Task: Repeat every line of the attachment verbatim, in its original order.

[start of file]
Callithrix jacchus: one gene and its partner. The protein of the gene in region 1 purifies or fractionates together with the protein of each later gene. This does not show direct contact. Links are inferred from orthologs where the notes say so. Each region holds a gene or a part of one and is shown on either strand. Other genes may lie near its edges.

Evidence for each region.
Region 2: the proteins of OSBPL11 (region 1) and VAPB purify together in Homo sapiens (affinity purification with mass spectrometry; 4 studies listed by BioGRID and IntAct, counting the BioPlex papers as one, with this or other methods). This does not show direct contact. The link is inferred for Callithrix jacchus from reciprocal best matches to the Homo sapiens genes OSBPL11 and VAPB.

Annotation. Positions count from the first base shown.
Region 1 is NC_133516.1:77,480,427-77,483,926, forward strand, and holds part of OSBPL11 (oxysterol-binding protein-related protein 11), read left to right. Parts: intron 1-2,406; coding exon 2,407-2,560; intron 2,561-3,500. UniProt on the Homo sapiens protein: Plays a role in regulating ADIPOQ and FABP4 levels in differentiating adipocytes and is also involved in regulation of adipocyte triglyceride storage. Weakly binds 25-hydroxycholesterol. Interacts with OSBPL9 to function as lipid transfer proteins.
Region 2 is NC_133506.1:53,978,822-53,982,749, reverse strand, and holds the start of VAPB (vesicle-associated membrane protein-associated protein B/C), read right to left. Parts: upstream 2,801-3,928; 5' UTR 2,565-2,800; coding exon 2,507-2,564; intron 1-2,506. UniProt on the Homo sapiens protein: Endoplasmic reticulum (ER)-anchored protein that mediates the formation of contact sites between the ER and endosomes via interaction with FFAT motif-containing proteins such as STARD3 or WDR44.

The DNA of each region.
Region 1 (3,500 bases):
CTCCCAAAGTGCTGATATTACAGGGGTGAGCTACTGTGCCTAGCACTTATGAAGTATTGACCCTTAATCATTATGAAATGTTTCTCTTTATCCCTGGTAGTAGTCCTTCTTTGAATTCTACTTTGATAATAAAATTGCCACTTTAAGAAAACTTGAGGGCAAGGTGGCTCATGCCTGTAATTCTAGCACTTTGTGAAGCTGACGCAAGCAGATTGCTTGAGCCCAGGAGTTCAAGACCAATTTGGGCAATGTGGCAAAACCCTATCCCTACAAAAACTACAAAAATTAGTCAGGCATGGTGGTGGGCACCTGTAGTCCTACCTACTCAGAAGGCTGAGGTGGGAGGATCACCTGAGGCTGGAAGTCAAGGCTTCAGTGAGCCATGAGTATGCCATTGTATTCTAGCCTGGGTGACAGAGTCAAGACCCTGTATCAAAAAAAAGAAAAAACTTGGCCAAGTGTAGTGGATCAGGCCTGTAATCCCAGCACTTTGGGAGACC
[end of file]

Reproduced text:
Callithrix jacchus: one gene and its partner. The protein of the gene in region 1 purifies or fractionates together with the protein of each later gene. This does not show direct contact. Links are inferred from orthologs where the notes say so. Each region holds a gene or a part of one and is shown on either strand. Other genes may lie near its edges.

Evidence for each region.
Region 2: the proteins of OSBPL11 (region 1) and VAPB purify together in Homo sapiens (affinity purification with mass spectrometry; 4 studies listed by BioGRID and IntAct, counting the BioPlex papers as one, with this or other methods). This does not show direct contact. The link is inferred for Callithrix jacchus from reciprocal best matches to the Homo sapiens genes OSBPL11 and VAPB.

Annotation. Positions count from the first base shown.
Region 1 is NC_133516.1:77,480,427-77,483,926, forward strand, and holds part of OSBPL11 (oxysterol-binding protein-related protein 11), read left to right. Parts: intron 1-2,406; coding exon 2,407-2,560; intron 2,561-3,500. UniProt on the Homo sapiens protein: Plays a role in regulating ADIPOQ and FABP4 levels in differentiating adipocytes and is also involved in regulation of adipocyte triglyceride storage. Weakly binds 25-hydroxycholesterol. Interacts with OSBPL9 to function as lipid transfer proteins.
Region 2 is NC_133506.1:53,978,822-53,982,749, reverse strand, and holds the start of VAPB (vesicle-associated membrane protein-associated protein B/C), read right to left. Parts: upstream 2,801-3,928; 5' UTR 2,565-2,800; coding exon 2,507-2,564; intron 1-2,506. UniProt on the Homo sapiens protein: Endoplasmic reticulum (ER)-anchored protein that mediates the formation of contact sites between the ER and endosomes via interaction with FFAT motif-containing proteins such as STARD3 or WDR44.

The DNA of each region.
Region 1 (3,500 bases):
CTCCCAAAGTGCTGATATTACAGGGGTGAGCTACTGTGCCTAGCACTTATGAAGTATTGACCCTTAATCATTATGAAATGTTTCTCTTTATCCCTGGTAGTAGTCCTTCTTTGAATTCTACTTTGATAATAAAATTGCCACTTTAAGAAAACTTGAGGGCAAGGTGGCTCATGCCTGTAATTCTAGCACTTTGTGAAGCTGACGCAAGCAGATTGCTTGAGCCCAGGAGTTCAAGACCAATTTGGGCAATGTGGCAAAACCCTATCCCTACAAAAACTACAAAAATTAGTCAGGCATGGTGGTGGGCACCTGTAGTCCTACCTACTCAGAAGGCTGAGGTGGGAGGATCACCTGAGGCTGGAAGTCAAGGCTTCAGTGAGCCATGAGTATGCCATTGTATTCTAGCCTGGGTGACAGAGTCAAGACCCTGTATCAAAAAAAAGAAAAAACTTGGCCAAGTGTAGTGGATCAGGCCTGTAATCCCAGCACTTTGGGAGACC